The Governance and Corporate Responsibility Committee is responsible for reviewing the compensation and benefits of the Company’s non-employee Directors and recommending any changes to the Board. During 2016, Meridian provided the Board with an analysis of the competitiveness of the compensation program for Non-Management Directors, market observations, and relevant compensation trends. The Committee recommended, and the non-management members of the Board of Directors approved, a $15,000 increase to the $35,000 annual cash retainer paid to the Lead Director, effective immediately, making the new annual retainer $50,000. After the Company’s 2016 Annual Meeting, it paid Ms. Grisé a Lead Director retainer at the former rate. Subsequently in 2016, the Company made a pro rata payment of $9,519 to Ms. Grisé to reflect the increase in the Lead Director retainer for the period from the 2016 Annual Meeting to the 2017 Annual Meeting.

The MetLife, Inc. 2015 Non-Management Director Stock Compensation Plan (2015 Director Stock Plan), which was approved by the Company’s shareholders in 2014, authorizes the Company to issue Shares in payment of Director retainer fees. The dollar amounts reported under “Stock Awards” represent the grant date fair value of such Share awards as computed for financial statement reporting purposes in accordance with Financial Accounting Standards Board Accounting Standards Codification Topic 718 (ASC 718). The grant date fair value represents the number of Shares granted multiplied by the closing price of the Shares on the NYSE on the grant date. Share awards granted to the Non-Management Directors as part of their annual retainer vest and become deliverable immediately upon their grant. As a result, no Share awards were outstanding for any of the Non-Management Directors as of December 31, 2016. None of the Non-Management Directors had any outstanding and unexercised Stock Options as of December 31, 2016.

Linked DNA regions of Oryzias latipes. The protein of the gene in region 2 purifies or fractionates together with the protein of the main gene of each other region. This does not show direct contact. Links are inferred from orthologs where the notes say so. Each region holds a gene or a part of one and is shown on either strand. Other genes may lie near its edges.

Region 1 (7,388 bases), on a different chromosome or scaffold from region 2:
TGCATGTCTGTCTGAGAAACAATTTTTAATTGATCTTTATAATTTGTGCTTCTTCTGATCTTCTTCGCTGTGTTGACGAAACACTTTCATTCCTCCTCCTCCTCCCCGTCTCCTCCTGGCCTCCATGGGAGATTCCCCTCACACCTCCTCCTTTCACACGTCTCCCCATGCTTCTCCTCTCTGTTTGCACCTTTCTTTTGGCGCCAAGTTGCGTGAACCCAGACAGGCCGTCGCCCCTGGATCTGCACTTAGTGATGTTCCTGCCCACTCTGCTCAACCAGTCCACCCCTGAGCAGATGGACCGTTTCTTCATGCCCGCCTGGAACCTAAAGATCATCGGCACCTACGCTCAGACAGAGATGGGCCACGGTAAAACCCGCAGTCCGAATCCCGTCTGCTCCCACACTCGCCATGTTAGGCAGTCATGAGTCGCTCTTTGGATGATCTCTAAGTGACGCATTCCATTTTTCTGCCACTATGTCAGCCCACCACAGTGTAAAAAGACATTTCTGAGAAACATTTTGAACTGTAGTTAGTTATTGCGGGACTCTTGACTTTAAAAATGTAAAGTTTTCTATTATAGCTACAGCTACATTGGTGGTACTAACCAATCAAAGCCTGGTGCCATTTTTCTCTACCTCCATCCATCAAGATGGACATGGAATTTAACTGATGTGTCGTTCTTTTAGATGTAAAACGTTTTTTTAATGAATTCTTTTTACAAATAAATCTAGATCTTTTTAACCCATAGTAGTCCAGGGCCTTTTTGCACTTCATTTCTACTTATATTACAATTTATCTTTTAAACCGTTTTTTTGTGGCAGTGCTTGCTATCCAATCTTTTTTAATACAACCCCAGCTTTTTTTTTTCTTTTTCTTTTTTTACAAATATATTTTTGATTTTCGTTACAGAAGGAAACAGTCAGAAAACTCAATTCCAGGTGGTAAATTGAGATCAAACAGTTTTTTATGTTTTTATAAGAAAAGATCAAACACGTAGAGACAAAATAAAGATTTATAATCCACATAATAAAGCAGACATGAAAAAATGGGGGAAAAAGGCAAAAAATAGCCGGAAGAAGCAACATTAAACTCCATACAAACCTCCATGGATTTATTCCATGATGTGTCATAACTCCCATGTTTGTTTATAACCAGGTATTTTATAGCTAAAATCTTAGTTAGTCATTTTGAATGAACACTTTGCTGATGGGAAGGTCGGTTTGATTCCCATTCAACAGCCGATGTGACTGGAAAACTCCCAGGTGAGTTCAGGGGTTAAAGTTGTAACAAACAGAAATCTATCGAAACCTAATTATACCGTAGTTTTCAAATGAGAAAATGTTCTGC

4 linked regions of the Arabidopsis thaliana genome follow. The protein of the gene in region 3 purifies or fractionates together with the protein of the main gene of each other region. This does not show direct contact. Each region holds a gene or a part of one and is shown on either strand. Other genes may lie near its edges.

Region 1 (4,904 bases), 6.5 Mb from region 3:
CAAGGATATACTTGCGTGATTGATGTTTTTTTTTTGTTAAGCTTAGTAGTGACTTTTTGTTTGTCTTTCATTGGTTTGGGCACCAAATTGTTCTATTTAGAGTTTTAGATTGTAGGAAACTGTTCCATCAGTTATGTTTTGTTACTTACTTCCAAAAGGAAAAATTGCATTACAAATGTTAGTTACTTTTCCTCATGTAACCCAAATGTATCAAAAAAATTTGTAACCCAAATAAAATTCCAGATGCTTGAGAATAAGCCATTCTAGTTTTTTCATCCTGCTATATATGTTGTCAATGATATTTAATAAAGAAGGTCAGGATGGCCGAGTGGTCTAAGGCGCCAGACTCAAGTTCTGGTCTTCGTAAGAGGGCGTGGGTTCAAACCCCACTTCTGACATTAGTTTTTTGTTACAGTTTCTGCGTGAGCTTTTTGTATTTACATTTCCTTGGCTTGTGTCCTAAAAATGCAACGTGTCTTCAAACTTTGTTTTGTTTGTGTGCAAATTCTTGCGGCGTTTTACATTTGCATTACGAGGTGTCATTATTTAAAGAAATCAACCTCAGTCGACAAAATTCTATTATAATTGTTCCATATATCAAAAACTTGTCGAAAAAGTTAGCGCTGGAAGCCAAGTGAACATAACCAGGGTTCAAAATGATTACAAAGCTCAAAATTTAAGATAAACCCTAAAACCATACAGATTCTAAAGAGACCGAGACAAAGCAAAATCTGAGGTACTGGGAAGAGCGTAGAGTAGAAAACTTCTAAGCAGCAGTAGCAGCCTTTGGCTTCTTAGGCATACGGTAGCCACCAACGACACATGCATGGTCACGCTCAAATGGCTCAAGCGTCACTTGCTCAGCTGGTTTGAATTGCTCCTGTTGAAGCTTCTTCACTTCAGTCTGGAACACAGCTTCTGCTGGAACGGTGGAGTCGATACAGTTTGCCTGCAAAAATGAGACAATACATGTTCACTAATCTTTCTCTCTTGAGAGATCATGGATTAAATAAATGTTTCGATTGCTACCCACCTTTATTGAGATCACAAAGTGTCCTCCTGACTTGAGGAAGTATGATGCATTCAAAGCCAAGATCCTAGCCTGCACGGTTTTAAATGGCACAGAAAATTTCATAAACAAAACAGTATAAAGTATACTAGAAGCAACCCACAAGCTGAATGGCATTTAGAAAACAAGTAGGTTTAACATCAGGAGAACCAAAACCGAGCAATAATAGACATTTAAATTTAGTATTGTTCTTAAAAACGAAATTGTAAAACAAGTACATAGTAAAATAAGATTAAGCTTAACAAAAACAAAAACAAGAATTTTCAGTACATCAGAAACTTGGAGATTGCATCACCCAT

A Non-Management Director may defer the receipt of all or part of his or her fees payable in cash or deliverable in Shares (and any imputed reinvested dividends on such deferred Shares) until a later date or until after he or she ceases to serve as a Director.

All Other Compensation

The Non-Management Directors’ 2016 benefits, gift programs, and reportable perquisites and other personal benefits are included under “All Other Compensation” in the Director Compensation table.

Life Insurance Programs. MetLife paid $1,584 in premiums for each Non-Management Director who served the entirety of 2016. This provided each with $200,000 of group life insurance coverage during 2016. The Company incurred a pro rata portion of that cost to provide coverage to Mr. Herzog (a cost of $396) for the portion of 2016 during which he served as a Director.

Business Travel Insurance Program. MetLife provided each Non-Management Director with business travel accident insurance coverage for travel on MetLife business. MetLife’s per Director cost for this coverage in 2016 was $51.

Charitable and Matching Gifts Programs. The MetLife Foundation provided up to $5,000 in matching contributions for each Non-Management Director’s contributions to colleges and universities in 2016 under a matching gift program for employees and Non-Management Directors. The foundation contributed $5,000 to match contributions made by each of Dr. Hubbard, Alfred F. Kelly, Jr., Mr. Kennard, Ms. Kinney and Mr. Kilts, and $2,500 to match contributions made by Mr. Sicchitano, in 2016.

In addition, the foundation provided a matching contribution of $5,000 and $3,750 for contributions that Mr. Kennard and Mr. Sicchitano, respectively, made in 2015. Because these contributions related to the directors’ 2015 contributions, they are not reported on the table above. They were not reported in the Company’s 2016 Proxy Statement because the process for matching the contributions did not begin until after that Proxy Statement was filed.

Perquisites and Other Personal Benefits. Any personal expenses the Company paid for Non-Management Directors in 2016 were less than $10,000, and as a result are not reported.

Compensation of Mr. Kandarian

Mr. Kandarian was compensated as an employee for 2016, and received no compensation in his capacity as a member of the Board of Directors. For information about compensation for Mr. Kandarian for 2016, see the Summary Compensation Table on page 72 and the accompanying discussion.

 

 

 

LOGO

 

 

 

2017 Proxy Statement

 

 

 

    34                 

 


Table of Contents